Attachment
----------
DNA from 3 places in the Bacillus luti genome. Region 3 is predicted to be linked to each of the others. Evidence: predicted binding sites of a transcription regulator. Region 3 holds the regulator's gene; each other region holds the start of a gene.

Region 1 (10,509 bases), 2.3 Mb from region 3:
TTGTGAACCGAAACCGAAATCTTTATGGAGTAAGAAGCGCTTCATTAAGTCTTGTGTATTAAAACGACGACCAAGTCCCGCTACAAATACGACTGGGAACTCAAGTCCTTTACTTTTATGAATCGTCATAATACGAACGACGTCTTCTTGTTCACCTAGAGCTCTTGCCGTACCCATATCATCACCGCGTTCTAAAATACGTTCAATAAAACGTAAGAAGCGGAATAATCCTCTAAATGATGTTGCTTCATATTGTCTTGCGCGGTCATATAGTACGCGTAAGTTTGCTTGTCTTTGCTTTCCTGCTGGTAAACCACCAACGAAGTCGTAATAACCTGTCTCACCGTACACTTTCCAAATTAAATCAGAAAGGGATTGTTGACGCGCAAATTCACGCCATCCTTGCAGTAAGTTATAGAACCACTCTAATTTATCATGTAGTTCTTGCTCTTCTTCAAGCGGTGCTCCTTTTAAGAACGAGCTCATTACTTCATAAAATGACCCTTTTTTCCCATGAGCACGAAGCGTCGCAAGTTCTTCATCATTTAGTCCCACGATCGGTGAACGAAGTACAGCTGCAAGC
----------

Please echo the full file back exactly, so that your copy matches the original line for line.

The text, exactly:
DNA from 3 places in the Bacillus luti genome. Region 3 is predicted to be linked to each of the others. Evidence: predicted binding sites of a transcription regulator. Region 3 holds the regulator's gene; each other region holds the start of a gene.

Region 1 (10,509 bases), 2.3 Mb from region 3:
TTGTGAACCGAAACCGAAATCTTTATGGAGTAAGAAGCGCTTCATTAAGTCTTGTGTATTAAAACGACGACCAAGTCCCGCTACAAATACGACTGGGAACTCAAGTCCTTTACTTTTATGAATCGTCATAATACGAACGACGTCTTCTTGTTCACCTAGAGCTCTTGCCGTACCCATATCATCACCGCGTTCTAAAATACGTTCAATAAAACGTAAGAAGCGGAATAATCCTCTAAATGATGTTGCTTCATATTGTCTTGCGCGGTCATATAGTACGCGTAAGTTTGCTTGTCTTTGCTTTCCTGCTGGTAAACCACCAACGAAGTCGTAATAACCTGTCTCACCGTACACTTTCCAAATTAAATCAGAAAGGGATTGTTGACGCGCAAATTCACGCCATCCTTGCAGTAAGTTATAGAACCACTCTAATTTATCATGTAGTTCTTGCTCTTCTTCAAGCGGTGCTCCTTTTAAGAACGAGCTCATTACTTCATAAAATGACCCTTTTTTCCCATGAGCACGAAGCGTCGCAAGTTCTTCATCATTTAGTCCCACGATCGGTGAACGAAGTACAGCTGCAAGC